How hungry authors are manipulating the publishing industry
by Chris Ferebee, literary agent and partner with Yates & Yates, in Q.
Editor’s Note: This seven-part series explores the “veneer” of each channel of culture. It is inspired by the latest Q book by Jason Locy and TIm Willard: Veneer: Living Deeply in a Surface Society. If these ideas resonate with you, consider picking up a copy and diving deeper into this conversation.
The world I work in is a double-edged sword. One edge of the publishing industry is the romanticized notion of what the life of an author is like. The second is nowhere near as romantic as one hoped it would be.
There are introverted folks who never fit in, but publishing gives them a voice. Once successful, however, they’re no longer allowed to be the introvert because the world loves its celebrities. There are behind the scenes kind of folks who have great ideas, but mourn that those ideas aren’t voiced in public, so they publish in hopes of starting an important conversation. Of course, once that idea takes hold they can no longer be behind the scenes because every idea needs a public figure to champion it.
Then there’s another group that’s driven to get their message to the masses and have no problem being a public figure. This group wants notoriety and often has the resources to achieve it. Their starting place is, “How do I reach the New York Times Bestseller’s List?” An entire industry has emerged to help this group. Unfortunately, this group often finds that after they’ve spent tens of thousands of dollars to reach the bestseller list, it didn’t really deliver. They thought it would bring them a certain level of success or validation in their field. They thought it would mean every book thereafter would be a bestseller. It didn’t. The second edge of any double-edged sword delivers painful cuts.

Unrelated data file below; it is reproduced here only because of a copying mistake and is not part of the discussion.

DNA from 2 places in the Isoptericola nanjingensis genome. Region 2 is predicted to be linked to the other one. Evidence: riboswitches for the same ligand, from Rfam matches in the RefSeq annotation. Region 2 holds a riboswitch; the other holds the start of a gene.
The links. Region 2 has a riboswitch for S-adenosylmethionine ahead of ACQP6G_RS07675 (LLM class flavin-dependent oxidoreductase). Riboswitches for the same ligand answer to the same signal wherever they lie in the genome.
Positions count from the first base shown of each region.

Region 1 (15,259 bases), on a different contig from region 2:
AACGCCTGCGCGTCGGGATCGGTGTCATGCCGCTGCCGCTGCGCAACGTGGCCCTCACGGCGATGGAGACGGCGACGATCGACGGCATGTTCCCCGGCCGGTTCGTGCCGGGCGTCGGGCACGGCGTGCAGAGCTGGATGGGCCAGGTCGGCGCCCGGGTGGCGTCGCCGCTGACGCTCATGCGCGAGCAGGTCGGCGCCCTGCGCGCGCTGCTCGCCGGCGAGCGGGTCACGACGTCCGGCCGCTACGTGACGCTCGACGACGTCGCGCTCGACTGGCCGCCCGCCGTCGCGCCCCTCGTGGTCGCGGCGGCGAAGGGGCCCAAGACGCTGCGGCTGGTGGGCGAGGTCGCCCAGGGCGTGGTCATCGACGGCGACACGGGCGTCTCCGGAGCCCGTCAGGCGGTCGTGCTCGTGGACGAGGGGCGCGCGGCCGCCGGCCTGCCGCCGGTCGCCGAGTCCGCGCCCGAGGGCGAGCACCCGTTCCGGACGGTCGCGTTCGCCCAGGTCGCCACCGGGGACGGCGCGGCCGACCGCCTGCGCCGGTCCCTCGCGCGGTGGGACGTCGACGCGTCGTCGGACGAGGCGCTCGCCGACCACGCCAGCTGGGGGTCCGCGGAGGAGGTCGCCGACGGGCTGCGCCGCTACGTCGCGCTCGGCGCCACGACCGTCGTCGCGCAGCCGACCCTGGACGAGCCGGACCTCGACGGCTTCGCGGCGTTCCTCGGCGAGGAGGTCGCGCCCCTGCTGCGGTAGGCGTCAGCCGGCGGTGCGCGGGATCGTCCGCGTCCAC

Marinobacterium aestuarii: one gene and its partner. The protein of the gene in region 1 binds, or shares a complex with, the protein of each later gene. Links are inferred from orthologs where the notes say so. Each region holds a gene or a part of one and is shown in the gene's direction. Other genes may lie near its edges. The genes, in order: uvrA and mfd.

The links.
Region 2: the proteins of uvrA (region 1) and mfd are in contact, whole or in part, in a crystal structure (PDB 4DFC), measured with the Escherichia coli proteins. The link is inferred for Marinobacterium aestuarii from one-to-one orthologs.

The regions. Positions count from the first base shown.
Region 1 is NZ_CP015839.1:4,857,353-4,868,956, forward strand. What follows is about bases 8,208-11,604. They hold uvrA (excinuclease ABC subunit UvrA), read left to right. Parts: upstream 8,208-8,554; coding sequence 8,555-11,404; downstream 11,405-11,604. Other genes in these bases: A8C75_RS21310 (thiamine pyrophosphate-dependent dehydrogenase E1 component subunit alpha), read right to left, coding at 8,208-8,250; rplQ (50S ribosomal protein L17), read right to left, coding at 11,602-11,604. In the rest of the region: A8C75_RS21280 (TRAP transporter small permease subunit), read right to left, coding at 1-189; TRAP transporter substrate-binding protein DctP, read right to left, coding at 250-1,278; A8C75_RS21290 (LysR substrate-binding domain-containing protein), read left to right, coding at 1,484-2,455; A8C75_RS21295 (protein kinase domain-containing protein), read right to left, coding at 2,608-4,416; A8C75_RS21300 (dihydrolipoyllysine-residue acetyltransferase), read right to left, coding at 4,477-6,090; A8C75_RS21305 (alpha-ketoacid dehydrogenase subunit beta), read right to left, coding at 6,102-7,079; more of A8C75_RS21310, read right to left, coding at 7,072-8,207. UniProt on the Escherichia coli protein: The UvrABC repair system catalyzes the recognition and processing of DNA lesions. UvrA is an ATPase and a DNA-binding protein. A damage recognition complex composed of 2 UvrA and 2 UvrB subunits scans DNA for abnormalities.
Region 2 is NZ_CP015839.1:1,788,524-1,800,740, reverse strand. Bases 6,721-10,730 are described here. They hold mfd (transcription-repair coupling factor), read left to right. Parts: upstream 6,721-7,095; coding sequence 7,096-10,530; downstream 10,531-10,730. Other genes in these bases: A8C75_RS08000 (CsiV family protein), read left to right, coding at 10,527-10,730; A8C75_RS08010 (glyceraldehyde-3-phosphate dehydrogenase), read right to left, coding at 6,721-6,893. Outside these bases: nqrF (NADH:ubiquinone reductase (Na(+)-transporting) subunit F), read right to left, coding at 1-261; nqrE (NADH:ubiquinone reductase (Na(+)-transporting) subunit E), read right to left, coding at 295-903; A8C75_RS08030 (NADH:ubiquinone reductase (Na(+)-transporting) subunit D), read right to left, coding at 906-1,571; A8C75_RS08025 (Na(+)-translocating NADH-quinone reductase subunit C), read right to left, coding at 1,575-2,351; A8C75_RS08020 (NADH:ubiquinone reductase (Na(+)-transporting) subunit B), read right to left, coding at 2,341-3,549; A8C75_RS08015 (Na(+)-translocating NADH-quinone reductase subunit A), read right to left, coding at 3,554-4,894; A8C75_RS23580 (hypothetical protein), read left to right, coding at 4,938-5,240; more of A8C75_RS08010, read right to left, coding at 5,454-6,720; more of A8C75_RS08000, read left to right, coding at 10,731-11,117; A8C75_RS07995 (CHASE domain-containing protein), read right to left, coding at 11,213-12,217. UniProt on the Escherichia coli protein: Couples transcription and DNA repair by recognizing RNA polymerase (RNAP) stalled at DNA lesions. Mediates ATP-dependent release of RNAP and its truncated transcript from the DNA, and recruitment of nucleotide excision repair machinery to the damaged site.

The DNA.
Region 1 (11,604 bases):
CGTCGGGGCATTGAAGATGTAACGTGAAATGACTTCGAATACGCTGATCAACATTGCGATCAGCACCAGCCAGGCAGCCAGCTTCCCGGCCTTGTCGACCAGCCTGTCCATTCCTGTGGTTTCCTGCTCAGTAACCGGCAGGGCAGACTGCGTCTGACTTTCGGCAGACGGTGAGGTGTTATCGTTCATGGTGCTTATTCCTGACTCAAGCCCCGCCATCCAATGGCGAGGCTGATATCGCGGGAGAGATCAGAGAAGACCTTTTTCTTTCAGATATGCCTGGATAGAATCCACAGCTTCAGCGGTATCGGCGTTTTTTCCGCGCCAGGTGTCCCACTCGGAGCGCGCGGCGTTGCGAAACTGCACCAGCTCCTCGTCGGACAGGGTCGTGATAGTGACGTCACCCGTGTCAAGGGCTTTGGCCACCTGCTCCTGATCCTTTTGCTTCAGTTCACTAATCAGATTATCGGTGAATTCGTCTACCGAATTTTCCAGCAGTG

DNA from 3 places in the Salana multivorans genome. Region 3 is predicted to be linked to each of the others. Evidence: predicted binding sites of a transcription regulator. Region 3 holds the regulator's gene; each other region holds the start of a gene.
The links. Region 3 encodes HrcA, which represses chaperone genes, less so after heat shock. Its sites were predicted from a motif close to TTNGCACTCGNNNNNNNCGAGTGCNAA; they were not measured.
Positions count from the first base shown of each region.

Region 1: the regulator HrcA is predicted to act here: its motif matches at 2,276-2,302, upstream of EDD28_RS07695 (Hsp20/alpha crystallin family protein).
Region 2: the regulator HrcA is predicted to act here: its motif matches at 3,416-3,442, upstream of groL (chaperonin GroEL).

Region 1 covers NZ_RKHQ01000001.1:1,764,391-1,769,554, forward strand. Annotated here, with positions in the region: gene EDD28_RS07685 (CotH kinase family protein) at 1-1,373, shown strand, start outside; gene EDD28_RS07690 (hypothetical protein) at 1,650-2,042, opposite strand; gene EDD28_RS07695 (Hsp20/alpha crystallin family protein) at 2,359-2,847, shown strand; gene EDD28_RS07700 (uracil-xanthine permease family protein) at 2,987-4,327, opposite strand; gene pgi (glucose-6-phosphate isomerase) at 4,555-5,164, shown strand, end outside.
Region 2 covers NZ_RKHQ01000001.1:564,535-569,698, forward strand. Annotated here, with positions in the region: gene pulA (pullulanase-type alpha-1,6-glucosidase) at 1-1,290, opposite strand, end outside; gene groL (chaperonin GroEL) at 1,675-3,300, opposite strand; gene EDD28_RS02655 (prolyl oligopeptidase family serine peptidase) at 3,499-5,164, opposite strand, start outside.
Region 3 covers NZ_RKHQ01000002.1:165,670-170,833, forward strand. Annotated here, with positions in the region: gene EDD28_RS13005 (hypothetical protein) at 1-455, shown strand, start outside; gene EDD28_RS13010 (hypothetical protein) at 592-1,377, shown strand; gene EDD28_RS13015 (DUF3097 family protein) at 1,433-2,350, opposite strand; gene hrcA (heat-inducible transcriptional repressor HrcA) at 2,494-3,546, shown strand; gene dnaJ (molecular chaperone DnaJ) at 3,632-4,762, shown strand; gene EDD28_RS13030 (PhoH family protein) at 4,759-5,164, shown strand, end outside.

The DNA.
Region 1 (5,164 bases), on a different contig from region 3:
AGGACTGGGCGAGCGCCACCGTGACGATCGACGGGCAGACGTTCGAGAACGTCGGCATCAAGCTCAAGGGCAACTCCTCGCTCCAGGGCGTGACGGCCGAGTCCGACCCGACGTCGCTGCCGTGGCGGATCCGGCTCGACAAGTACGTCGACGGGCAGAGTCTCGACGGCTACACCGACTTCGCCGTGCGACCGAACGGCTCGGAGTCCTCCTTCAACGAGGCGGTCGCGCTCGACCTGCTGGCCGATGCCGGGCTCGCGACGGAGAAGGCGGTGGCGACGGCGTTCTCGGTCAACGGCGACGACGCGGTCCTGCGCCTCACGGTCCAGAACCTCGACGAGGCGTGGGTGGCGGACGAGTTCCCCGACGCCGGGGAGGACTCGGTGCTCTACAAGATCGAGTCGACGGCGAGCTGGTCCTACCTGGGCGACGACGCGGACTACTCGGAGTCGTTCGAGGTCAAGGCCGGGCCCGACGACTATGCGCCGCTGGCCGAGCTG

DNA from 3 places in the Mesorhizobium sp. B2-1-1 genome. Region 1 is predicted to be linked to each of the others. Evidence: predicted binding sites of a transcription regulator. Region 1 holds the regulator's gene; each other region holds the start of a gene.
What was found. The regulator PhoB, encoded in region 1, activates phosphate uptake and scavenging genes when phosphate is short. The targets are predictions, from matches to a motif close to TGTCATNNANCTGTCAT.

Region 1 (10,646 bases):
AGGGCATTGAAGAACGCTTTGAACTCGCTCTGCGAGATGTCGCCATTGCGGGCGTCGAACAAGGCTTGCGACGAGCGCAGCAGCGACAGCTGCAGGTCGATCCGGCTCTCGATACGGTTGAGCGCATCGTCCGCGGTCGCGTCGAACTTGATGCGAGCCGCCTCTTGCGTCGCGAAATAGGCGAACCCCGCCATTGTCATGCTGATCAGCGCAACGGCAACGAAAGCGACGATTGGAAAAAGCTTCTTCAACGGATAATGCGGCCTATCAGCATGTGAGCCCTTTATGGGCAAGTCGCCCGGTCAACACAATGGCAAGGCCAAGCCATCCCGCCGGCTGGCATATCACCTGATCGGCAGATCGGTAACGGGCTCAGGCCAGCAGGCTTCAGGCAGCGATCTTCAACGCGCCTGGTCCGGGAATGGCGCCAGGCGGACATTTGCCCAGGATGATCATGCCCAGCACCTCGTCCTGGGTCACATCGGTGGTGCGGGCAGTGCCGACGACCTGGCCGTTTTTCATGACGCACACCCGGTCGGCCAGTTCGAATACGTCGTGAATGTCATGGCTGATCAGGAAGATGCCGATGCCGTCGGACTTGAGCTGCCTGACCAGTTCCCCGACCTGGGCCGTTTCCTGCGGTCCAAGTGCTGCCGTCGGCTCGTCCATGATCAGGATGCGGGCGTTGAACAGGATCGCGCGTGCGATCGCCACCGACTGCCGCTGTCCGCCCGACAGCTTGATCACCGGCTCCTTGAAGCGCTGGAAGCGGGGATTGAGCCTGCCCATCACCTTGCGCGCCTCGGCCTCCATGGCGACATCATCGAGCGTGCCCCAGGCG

Success Does Not Equal Bestseller
I was speaking recently with an editor at a major New York publishing house. I had a client make several bestsellers lists. Not just the New York Times, but USA Today, Publisher’s Weekly, Wall Street Journal, Washington Post, ABA, Indiebound, even some regional ones like the Denver Post and the Los Angeles Times. By all accounts, this client’s book was a serious success, and not because of money spent making it so. The ideas presented actually gained traction. Conversation was stirred; “word of mouth” (that “musthave” and impossible to fake phenomenon) had actually taken root. If you wanted to be part of the conversation, you had to read this book.
Its success ultimately could be measured by its impact and influence on the audience it reached, not by its rank on various, and more subjective than you really want to know, lists. I wanted to know what the publisher was doing to tell this incredible success story so that the “word of mouth” would spread.
His answer? “We don’t really pay attention to bestsellers lists anymore. They don’t really mean much.”
Ouch. If “bestseller” doesn’t mean anything then how are we to define success in publishing?